Eating several servings of vegetables daily is a priority for a healthy diet. But instead of always having to run to the supermarket or local farm stand to see what looks good, why not start growing your own produce at home? Creating a vegetable garden in your own backyard (or even in window boxes, if you don’t have a yard) is quite doable, whether or not you have a green thumb.
Since May 19 is World Plant a Vegetable Garden Day, we thought this would be a good time for everyone to get their hands a little dirty. After all, the weather is nice and warm and tending to your a vegetable garden is a good excuse to spend more time outdoors. Plus, you’ll be thrilled in the near future when the tiny seeds you’ve nurtured grow into plants that bear an array of delicious, nutritious vegetables.
Here are six good starter suggestions for the easiest vegetables to find success with as a newbie gardener that also packs a mighty fine health punch:
A safe bet for novice gardeners, simply purchase bell pepper seeds at a nursery and plant them in a very sunny spot. Place each plant roughly four to six inches apart and make sure to water them regularly. The peppers should be ready to pick in about 60 to 80 days when they have turned the color you selected (e.g., red peppers have become red). Bell peppers are a wonderful source of vitamin A, vitamin B6, and vitamin C, as well as potassium and riboflavin.
Plant your seedlings about three inches apart but be prepared to pull a few of the clusters if they start overcrowding each other. Choose a spot with full sun or partial shade for optimal growth and water them regularly. For harvesting, your carrots may take 60 to 80 days to be ready, and you’ll have a good sense of when to uproot one because the top will be full and green. Just pull one carrot to make sure it looks full-sized and if so, start collecting your crop. You will benefit from the fiber, potassium, manganese, niacin, and vitamins A, B6, and C that they offer, in addition to carotenoids, which have been shown to provide some protection from age-related macular degeneration and resulting vision loss.
Cucumber seedlings need ample sunlight to thrive, so choose your planting spot well and set them about 12 inches apart. Setting up a trellis will provide space for their vines to branch out, but it is not required to successfully grow your cucumbers. With regular watering, your crop should be ready in approximately 50 to 65 days. Cucumbers are rich in vitamin K, vitamin C, potassium, manganese, magnesium, and free-radical fighting antioxidants.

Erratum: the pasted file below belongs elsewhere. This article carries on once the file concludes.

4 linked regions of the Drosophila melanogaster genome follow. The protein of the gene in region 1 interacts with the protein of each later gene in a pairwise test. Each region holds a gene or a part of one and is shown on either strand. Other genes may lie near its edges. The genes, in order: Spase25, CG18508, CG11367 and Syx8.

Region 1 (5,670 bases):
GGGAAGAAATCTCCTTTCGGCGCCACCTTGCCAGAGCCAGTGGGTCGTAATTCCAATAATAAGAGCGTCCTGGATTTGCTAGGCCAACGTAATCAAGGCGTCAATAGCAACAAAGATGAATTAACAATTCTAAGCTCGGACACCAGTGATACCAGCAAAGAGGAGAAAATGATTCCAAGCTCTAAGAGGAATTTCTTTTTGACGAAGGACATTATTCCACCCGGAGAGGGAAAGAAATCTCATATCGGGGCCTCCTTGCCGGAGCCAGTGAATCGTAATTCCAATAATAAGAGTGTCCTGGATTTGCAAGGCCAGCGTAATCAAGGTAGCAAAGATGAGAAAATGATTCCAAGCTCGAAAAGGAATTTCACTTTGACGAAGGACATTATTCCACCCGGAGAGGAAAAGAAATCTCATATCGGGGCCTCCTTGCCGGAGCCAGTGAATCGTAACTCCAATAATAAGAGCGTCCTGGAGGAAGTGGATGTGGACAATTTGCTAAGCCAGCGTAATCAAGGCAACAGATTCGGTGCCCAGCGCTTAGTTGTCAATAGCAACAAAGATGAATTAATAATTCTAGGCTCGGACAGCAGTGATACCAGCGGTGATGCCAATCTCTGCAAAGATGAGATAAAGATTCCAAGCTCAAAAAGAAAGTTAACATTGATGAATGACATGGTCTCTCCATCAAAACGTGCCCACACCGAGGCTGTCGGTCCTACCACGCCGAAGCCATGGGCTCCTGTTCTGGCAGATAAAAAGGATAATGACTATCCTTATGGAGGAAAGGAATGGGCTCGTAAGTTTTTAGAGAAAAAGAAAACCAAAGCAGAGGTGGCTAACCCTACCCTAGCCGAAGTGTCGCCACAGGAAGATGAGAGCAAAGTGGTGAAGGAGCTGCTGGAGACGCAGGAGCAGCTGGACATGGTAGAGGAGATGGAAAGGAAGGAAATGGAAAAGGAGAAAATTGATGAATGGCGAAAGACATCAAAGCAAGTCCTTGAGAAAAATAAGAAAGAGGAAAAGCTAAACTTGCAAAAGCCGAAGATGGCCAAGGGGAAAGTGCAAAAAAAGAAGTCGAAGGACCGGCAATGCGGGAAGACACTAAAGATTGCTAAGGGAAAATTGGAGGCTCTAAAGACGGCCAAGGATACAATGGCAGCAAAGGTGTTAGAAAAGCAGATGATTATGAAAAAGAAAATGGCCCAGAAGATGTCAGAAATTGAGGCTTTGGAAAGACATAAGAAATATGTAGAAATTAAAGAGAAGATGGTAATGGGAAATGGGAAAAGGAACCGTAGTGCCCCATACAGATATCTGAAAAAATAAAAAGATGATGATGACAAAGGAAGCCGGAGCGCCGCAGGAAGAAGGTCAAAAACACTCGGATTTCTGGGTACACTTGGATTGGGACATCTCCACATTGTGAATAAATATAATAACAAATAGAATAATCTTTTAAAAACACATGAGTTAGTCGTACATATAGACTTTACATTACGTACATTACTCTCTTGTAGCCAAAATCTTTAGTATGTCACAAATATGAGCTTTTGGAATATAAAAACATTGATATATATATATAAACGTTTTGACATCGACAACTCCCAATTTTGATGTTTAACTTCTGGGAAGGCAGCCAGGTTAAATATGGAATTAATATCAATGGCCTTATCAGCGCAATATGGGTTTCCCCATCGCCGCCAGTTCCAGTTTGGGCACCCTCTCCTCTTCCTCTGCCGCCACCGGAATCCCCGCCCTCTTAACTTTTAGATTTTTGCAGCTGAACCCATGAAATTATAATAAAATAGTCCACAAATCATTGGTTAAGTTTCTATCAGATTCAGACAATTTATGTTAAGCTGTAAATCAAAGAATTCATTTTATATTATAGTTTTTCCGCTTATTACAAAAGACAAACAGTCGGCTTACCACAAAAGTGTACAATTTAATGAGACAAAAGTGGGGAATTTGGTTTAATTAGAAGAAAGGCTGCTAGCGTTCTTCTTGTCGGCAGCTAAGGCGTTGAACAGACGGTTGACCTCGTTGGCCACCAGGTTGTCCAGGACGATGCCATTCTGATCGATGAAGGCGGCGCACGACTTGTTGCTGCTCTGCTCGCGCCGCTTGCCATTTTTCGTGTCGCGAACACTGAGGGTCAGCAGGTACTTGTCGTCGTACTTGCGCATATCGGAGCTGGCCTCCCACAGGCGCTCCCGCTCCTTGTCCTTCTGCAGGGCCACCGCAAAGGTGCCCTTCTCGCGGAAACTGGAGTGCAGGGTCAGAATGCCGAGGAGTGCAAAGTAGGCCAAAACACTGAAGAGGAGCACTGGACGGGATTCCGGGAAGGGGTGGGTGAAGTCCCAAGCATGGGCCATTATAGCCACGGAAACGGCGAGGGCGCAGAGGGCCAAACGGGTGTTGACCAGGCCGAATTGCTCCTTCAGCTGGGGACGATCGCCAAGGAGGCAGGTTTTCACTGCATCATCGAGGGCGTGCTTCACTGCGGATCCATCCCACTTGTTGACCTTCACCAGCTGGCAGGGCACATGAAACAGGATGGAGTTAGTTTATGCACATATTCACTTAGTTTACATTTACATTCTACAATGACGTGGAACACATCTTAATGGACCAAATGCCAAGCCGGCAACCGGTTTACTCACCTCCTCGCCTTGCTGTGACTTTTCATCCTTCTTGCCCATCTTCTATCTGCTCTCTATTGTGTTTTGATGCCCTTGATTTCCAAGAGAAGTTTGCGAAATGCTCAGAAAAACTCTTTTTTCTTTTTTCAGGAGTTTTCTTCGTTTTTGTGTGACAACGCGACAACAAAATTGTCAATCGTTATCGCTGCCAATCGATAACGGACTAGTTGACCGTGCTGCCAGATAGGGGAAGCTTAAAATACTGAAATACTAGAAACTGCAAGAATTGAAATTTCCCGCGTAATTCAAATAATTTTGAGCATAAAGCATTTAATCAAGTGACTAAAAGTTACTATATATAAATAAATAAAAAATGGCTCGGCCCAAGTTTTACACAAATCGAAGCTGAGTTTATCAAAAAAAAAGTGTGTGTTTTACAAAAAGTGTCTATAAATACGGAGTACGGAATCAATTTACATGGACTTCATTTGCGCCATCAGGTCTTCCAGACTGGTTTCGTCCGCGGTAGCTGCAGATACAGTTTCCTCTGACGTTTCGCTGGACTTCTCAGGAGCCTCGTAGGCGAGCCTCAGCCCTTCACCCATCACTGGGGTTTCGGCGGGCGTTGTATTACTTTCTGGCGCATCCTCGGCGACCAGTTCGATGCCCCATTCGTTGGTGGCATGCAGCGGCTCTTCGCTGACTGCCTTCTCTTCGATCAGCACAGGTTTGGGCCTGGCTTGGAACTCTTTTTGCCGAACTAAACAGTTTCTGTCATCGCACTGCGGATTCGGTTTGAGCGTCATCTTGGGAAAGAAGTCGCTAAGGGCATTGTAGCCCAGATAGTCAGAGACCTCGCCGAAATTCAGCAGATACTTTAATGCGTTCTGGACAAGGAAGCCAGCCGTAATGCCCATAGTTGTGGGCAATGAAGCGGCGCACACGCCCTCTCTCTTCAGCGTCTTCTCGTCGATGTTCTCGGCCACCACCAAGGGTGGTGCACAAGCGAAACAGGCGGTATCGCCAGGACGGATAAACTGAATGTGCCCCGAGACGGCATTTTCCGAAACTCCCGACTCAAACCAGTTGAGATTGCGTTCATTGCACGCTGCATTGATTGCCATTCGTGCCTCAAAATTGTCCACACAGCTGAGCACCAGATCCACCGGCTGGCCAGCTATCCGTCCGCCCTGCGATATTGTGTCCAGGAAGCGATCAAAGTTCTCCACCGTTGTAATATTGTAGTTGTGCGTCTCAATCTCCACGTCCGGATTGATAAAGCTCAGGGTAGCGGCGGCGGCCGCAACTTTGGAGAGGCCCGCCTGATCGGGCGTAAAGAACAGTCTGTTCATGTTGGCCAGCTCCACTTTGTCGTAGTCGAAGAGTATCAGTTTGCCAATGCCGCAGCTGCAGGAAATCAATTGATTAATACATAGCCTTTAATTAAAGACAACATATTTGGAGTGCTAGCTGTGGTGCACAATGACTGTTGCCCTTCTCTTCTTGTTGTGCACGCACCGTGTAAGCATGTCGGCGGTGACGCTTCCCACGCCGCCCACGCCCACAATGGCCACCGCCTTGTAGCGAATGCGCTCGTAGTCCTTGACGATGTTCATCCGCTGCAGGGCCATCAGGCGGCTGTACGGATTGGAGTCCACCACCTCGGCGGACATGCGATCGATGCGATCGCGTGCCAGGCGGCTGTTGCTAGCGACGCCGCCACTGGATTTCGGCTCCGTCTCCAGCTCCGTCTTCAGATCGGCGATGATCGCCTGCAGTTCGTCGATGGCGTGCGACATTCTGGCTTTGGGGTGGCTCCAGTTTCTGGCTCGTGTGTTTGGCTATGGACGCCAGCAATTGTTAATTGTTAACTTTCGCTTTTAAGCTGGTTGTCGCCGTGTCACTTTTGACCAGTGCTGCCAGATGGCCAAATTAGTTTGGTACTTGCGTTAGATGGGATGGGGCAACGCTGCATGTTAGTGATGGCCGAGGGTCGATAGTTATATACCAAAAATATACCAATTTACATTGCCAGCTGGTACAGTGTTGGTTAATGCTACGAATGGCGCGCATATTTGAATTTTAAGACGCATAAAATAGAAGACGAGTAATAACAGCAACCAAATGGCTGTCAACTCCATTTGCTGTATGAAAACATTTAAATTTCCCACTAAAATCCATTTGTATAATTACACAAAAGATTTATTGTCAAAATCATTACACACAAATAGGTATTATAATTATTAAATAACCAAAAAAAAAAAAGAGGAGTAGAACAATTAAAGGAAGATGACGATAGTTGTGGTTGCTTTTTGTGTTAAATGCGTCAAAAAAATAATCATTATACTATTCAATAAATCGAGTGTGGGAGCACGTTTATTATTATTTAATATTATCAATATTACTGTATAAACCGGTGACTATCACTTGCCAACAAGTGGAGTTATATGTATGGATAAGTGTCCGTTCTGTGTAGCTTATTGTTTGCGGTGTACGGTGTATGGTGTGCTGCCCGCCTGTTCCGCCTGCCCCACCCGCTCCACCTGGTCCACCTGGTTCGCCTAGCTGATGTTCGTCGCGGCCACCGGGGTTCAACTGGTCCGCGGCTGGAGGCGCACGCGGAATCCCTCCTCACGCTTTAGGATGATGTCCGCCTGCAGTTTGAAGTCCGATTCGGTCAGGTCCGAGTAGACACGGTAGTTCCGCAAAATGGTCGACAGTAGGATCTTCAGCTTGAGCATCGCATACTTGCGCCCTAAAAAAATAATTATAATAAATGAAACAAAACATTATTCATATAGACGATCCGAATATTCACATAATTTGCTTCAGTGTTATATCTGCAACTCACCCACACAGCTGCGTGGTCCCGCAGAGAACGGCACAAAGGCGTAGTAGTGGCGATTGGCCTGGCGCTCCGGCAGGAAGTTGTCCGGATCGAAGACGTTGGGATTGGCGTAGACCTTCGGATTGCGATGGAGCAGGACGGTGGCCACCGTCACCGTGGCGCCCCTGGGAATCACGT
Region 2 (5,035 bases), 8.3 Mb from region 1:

Choose a variety of green beans that grows in a bush, unless you want to erect a trellis to provide space for a vine. Beans require ample sunlight and regular watering and they should be planted approximately six inches apart. If you see any signs of shriveling in the plants, they are not getting enough water. You should end up with a nice crop of green beans in about two months, and they are an excellent source of iron, zinc, fiber, potassium, and folic acid, and they even offer some protein.
Spinach grows well in either full sun or a lightly shaded area, spaced about eight inches apart. Your plants will be ready to harvest and bring to the table in approximately 40 to 50 days. Spinach is high in fiber, vitamin A, vitamin C, and folic acid. Plus, it is one of the best sources of lutein/zeaxanthin and has been found to promote eye health, lowering the risk of developing cataracts and preventing glaucoma.
Pick whatever variety of tomato you like best and buy some seedlings at a nursery. Plant them in a very sunny area and space them at least 18 inches apart. Water the plants regularly and when the tomatoes turn their reddish hue and achieve their typical size, in about two to three months, they will be ready to gather and enjoy. Tomatoes are full of iron, magnesium, fiber, potassium, niacin, vitamin A, vitamin B6, vitamin C, and lycopene. And tomatoes may help you breathe easier, as they have been shown to fight age-related damage in the lungs.
The quality and flavor of homegrown vegetables is fabulous and once you see that it’s really not difficult, you’ll want to expand your garden every year.